The next Letter is on the Grave, a poem by Mr. Blair, of confiderable merit; but not unknown, though not generally admired. It is indeed unequal, and the fubject is too gloomy to become familiar.
In the following Letter, our author thinks a poet may be too good an antiquarian; for cuftoms may have exifted that will add to the force of the description, though they have`never been mentioned. This is the very effence of trifling.
The thirty-feventh Letter contains fome modern Latin poetry, which the author felects as deferving praise. We are not more fond of the modern attempts than Mr. Heron; thefe are not of the best kind; but he is the worst of tranflators. Let the reader judge from his attempt to tranflate an ode of Cafimir's fyllable for fyllable. We fhall felect only the first ftanzas.
Ad fuam Teftudinem.
• Sonori buxi filia futilis,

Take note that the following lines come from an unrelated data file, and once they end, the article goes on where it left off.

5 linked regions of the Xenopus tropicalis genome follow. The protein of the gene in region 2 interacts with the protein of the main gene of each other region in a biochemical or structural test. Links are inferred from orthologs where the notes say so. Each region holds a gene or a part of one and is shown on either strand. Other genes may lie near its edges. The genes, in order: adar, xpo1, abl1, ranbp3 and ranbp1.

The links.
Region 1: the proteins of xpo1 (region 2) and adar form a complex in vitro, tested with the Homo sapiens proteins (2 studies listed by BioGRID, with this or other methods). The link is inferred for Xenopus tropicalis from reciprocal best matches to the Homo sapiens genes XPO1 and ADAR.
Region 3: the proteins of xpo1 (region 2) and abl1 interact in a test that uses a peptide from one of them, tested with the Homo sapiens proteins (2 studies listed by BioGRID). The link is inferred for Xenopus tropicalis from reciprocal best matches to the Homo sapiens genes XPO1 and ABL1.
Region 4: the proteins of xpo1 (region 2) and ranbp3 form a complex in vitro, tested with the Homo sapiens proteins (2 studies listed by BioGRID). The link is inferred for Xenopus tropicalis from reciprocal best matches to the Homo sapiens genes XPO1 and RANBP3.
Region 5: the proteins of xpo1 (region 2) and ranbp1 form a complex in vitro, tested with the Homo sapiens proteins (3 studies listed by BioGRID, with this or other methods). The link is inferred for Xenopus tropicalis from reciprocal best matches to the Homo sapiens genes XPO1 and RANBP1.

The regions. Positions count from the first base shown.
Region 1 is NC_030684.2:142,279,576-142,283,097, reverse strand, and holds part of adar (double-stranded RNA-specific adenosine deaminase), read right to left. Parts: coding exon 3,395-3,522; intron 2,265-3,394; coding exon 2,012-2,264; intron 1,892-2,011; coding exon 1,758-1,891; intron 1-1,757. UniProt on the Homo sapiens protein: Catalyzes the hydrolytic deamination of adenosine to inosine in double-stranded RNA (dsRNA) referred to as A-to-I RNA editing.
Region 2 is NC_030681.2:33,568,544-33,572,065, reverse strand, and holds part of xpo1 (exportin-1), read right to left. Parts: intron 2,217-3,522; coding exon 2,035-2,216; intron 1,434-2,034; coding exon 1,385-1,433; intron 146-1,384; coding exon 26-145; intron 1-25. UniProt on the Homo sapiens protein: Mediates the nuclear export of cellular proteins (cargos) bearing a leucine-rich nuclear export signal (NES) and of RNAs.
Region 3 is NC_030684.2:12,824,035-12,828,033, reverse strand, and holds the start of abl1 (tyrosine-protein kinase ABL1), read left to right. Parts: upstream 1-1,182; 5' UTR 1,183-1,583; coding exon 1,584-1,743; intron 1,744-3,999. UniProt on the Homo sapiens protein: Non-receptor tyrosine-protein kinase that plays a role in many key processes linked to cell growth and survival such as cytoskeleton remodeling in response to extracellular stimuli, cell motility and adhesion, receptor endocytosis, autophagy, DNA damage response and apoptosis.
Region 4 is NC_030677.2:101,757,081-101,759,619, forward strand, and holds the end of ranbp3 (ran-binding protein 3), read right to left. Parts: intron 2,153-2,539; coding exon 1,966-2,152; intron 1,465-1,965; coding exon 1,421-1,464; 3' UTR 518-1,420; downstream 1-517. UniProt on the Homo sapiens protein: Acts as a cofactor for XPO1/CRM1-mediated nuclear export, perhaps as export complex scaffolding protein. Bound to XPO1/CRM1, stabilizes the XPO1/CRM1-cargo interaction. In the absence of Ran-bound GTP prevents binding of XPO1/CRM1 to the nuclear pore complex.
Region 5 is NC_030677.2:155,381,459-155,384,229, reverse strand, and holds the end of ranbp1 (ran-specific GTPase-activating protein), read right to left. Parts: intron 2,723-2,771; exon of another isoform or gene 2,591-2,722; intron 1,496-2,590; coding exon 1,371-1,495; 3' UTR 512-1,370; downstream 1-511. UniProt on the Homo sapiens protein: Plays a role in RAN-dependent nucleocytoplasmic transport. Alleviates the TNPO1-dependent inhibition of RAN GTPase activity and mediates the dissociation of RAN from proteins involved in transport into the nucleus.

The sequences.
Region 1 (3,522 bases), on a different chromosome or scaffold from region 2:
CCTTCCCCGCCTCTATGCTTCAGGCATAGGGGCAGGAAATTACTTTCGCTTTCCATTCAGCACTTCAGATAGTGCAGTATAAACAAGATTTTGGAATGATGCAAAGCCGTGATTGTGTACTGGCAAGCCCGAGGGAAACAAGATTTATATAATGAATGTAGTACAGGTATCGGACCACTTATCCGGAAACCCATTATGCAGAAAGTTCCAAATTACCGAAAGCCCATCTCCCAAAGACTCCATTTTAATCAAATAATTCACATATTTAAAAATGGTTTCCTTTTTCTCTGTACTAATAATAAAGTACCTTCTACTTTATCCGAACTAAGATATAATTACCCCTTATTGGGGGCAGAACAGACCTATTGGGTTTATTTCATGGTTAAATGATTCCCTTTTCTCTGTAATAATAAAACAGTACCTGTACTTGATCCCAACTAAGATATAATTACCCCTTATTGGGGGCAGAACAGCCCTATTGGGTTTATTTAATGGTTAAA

• To his Harp.'
'Sonorous daughter of the pliant boxen ftem,
The reft contains fome mistakes, not excufable in a schoolboy. The tranflation of Mr. Gray's famous Alcaic Ode, is neither more correct nor more elegant.
Letter thirty-eighth is on Shakspeare again. We shall foon have enough of this subject, but shall felect our author's concluding remark.
Let us not difmifs the book without due thanks to Mr. Steevens; to whom the readers of Shakfpere are as much obliged as thofe of Hudibras to Dr. Grey. Both of them are completely verfed in
"All fuch reading as was never read."
Both are fellow-labourers in the congenial mines of dulnefs; where no man of taste or fcience ever dirtied himself. Both have explained their author, without being capable of underftanding him.'